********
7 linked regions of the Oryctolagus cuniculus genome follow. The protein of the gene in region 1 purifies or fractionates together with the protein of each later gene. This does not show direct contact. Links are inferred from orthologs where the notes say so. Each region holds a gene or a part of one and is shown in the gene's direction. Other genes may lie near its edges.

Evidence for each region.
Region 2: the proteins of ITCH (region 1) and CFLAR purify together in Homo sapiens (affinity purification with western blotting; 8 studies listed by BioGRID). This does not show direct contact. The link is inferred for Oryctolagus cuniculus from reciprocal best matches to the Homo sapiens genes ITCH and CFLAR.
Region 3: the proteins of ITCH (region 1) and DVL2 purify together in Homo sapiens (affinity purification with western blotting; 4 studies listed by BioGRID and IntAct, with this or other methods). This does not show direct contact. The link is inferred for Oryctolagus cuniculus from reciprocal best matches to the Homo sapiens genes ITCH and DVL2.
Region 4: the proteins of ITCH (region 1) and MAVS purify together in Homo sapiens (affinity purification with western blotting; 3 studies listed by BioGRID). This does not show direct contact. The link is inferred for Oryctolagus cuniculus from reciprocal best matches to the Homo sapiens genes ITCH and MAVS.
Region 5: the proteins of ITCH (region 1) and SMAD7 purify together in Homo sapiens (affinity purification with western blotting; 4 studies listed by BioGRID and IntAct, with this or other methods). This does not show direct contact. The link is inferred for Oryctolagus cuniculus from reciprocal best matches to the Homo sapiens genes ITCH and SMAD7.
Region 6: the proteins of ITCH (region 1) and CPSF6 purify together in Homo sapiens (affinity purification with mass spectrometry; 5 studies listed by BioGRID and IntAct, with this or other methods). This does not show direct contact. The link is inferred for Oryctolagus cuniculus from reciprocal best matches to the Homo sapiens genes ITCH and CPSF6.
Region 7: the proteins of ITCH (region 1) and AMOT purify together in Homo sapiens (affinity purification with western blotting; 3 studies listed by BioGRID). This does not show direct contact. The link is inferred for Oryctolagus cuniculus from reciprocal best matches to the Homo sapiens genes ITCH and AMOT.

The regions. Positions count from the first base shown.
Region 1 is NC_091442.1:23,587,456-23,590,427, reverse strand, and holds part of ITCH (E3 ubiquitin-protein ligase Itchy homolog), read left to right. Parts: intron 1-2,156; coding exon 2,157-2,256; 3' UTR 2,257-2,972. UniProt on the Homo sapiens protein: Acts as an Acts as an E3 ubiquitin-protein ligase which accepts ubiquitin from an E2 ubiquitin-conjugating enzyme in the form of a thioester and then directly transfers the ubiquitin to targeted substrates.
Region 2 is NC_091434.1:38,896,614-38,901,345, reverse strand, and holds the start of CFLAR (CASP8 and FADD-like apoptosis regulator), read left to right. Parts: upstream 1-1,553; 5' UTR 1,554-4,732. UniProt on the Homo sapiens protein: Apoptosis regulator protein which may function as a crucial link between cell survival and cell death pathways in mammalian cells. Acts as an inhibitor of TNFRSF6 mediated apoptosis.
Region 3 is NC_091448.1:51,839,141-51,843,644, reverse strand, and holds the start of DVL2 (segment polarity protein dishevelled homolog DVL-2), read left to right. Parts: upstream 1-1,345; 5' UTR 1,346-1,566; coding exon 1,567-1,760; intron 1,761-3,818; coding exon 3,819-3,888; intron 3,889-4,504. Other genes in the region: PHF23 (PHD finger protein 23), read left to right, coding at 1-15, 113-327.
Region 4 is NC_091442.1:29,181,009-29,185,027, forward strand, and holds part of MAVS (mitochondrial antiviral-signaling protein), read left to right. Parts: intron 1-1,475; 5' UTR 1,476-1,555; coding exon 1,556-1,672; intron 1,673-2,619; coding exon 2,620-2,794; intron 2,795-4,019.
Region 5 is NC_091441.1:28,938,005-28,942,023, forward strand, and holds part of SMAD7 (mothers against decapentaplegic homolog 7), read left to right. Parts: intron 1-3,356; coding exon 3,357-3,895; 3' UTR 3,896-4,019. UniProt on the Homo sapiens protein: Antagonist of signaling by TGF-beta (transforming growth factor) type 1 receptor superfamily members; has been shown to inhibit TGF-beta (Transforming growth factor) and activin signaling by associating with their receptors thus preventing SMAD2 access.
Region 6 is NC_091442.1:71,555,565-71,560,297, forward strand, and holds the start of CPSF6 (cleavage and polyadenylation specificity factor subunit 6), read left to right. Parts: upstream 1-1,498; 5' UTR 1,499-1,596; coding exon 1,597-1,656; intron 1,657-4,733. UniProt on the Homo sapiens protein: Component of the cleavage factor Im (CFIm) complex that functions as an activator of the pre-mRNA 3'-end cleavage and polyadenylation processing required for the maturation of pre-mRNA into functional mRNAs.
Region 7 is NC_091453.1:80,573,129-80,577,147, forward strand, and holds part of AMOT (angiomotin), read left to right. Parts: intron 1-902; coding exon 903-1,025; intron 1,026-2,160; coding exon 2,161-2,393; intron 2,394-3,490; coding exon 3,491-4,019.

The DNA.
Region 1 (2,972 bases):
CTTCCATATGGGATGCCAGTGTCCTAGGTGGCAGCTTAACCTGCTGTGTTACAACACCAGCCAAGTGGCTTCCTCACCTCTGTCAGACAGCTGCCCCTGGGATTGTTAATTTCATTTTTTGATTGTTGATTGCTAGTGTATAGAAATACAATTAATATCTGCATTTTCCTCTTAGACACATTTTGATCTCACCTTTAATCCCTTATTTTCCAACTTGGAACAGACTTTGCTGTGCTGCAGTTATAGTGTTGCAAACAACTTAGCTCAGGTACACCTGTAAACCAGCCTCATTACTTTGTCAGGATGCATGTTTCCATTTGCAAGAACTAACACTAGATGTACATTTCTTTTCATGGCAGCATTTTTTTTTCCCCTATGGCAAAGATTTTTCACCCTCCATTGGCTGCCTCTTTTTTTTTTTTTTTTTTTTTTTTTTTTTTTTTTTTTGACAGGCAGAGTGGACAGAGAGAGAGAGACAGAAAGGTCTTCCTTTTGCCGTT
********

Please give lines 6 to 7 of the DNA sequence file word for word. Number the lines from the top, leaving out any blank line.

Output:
Region 5: the proteins of ITCH (region 1) and SMAD7 purify together in Homo sapiens (affinity purification with western blotting; 4 studies listed by BioGRID and IntAct, with this or other methods). This does not show direct contact. The link is inferred for Oryctolagus cuniculus from reciprocal best matches to the Homo sapiens genes ITCH and SMAD7.
Region 6: the proteins of ITCH (region 1) and CPSF6 purify together in Homo sapiens (affinity purification with mass spectrometry; 5 studies listed by BioGRID and IntAct, with this or other methods). This does not show direct contact. The link is inferred for Oryctolagus cuniculus from reciprocal best matches to the Homo sapiens genes ITCH and CPSF6.